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A thread to guarantee trouble :-)

 
 
Shane
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      03-22-2006
Ive been saying for a while now that I *doubt* Microsoft will release
Longhorn (now known as Vista) before the Department of Justice (USA)
restrictions come off (Antitrust)
If this is true, Linux (and to a lesser extent Apple) have blown a major
chance to put their product to the fore and Microsoft have once again
successfully used any means possible to defend their share of the market
Once the restrictions come off of course... Microsoft will be back to full
strength, and mark my words, up until now they have been batting with kids
gloves on
http://money.cnn.com/2006/03/21/news...reut/index.htm



 
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Steve
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      03-22-2006
On Wed, 22 Mar 2006 15:38:18 +1200, Shane wrote:

> Ive been saying for a while now that I *doubt* Microsoft will release
> Longhorn (now known as Vista) before the Department of Justice (USA)
> restrictions come off (Antitrust)
> If this is true, Linux (and to a lesser extent Apple) have blown a major
> chance to put their product to the fore and Microsoft have once again
> successfully used any means possible to defend their share of the market
> Once the restrictions come off of course... Microsoft will be back to full
> strength, and mark my words, up until now they have been batting with kids
> gloves on
> http://money.cnn.com/2006/03/21/news...reut/index.htm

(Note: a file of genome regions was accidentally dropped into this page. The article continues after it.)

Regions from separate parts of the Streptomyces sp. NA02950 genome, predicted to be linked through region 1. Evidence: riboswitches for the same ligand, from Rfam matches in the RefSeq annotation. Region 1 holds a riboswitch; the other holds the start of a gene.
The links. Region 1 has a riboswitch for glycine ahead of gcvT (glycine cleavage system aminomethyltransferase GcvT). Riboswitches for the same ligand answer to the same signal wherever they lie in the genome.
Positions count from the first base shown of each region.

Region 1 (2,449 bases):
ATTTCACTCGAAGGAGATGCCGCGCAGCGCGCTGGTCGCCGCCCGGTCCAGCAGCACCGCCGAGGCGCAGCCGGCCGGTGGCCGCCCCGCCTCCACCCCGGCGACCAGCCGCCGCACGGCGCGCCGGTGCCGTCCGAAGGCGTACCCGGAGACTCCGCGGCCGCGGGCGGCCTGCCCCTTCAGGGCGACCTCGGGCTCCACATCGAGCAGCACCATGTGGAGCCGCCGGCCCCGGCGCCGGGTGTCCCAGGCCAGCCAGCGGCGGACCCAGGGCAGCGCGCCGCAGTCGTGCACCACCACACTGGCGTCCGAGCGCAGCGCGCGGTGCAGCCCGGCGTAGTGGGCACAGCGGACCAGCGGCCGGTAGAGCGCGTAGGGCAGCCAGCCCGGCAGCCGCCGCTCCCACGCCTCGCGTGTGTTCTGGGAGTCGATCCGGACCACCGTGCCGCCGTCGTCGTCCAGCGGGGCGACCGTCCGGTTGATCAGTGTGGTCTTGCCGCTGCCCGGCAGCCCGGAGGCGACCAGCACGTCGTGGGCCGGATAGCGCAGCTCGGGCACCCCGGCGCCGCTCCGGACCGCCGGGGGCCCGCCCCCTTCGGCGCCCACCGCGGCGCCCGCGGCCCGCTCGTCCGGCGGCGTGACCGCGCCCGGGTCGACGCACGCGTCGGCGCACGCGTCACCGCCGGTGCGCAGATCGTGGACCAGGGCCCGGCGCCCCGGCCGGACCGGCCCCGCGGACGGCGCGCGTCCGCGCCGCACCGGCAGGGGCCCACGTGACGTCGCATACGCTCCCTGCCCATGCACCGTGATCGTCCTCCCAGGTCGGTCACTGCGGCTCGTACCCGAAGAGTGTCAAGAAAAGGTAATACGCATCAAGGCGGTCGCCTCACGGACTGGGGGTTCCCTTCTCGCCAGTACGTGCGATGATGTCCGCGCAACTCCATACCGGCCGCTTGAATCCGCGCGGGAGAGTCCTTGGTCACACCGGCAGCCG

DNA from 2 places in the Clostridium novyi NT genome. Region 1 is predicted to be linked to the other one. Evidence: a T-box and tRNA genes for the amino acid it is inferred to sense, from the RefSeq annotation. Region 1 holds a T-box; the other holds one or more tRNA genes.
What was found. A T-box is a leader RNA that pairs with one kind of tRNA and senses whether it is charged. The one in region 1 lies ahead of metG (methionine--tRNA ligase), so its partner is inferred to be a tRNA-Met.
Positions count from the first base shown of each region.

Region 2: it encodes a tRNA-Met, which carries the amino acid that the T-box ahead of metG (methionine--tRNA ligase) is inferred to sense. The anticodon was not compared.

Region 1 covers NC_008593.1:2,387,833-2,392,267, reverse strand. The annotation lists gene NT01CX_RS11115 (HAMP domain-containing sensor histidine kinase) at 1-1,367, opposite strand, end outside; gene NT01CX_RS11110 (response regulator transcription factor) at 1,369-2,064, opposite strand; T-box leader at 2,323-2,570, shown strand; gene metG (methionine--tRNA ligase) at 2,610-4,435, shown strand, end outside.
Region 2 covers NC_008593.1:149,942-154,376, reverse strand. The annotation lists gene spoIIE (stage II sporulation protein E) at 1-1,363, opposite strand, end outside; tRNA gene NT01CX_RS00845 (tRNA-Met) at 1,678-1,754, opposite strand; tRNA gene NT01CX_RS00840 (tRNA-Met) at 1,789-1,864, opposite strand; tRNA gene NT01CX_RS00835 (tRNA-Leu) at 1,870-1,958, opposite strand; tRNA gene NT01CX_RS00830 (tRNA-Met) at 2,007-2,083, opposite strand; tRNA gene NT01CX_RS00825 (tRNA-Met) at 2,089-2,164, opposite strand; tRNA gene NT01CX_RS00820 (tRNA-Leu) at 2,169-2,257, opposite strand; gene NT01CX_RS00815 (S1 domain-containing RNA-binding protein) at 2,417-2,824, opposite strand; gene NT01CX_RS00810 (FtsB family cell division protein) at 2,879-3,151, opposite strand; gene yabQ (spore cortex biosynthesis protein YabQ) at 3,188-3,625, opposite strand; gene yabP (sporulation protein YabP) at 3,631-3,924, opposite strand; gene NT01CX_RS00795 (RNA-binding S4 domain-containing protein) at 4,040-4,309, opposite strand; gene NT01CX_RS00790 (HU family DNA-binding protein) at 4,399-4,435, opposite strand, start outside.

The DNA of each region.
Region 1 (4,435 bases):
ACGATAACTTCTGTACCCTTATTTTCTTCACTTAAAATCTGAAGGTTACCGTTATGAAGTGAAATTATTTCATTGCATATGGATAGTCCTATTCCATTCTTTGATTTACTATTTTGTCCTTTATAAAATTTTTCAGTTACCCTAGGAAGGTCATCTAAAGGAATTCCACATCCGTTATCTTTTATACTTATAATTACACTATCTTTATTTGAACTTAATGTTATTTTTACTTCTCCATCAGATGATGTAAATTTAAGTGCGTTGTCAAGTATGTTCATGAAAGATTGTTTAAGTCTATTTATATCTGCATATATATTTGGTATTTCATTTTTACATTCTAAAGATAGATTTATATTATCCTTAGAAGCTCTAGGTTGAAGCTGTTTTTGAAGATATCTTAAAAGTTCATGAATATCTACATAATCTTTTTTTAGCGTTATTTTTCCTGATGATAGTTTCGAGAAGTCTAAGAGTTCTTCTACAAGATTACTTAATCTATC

1. Vista has been delayed an extra couple of months for us punters, but
not for the corporates - why? I don't think they can work out what all
these different versions are supposed to do. Will the emerging market
version run on the $150 pc, I wonder. Oh, I forgot, that should cost $600
so it can run it.
2. Until the DoJ actually enforce anything, why should M$ give a flying
wotsit what they do?
3. Linux desktop doesn't ( and I hope never will to a certain extent )
hand hold the user like Windows. Once you've got linux auto-opening files,
then the potential for infection will increase manyfold. This makes
'putting the product to the fore' a bit like comparing oranges and apples
(hur hur).

So is it really a missed opportunity? We need more fuel like whichever
antivirus company it was screwing up and deleting valid files - then more
users will (ok may) realise the dangerous situation they're in and do
something about it.

Well, that's my $0.02,

Steve


 
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Shane
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      03-22-2006
Steve wrote:

> On Wed, 22 Mar 2006 15:38:18 +1200, Shane wrote:
>
>> Ive been saying for a while now that I *doubt* Microsoft will release
>> Longhorn (now known as Vista) before the Department of Justice (USA)
>> restrictions come off (Antitrust)
>> If this is true, Linux (and to a lesser extent Apple) have blown a major
>> chance to put their product to the fore and Microsoft have once again
>> successfully used any means possible to defend their share of the market
>> Once the restrictions come off of course... Microsoft will be back to
>> full strength, and mark my words, up until now they have been batting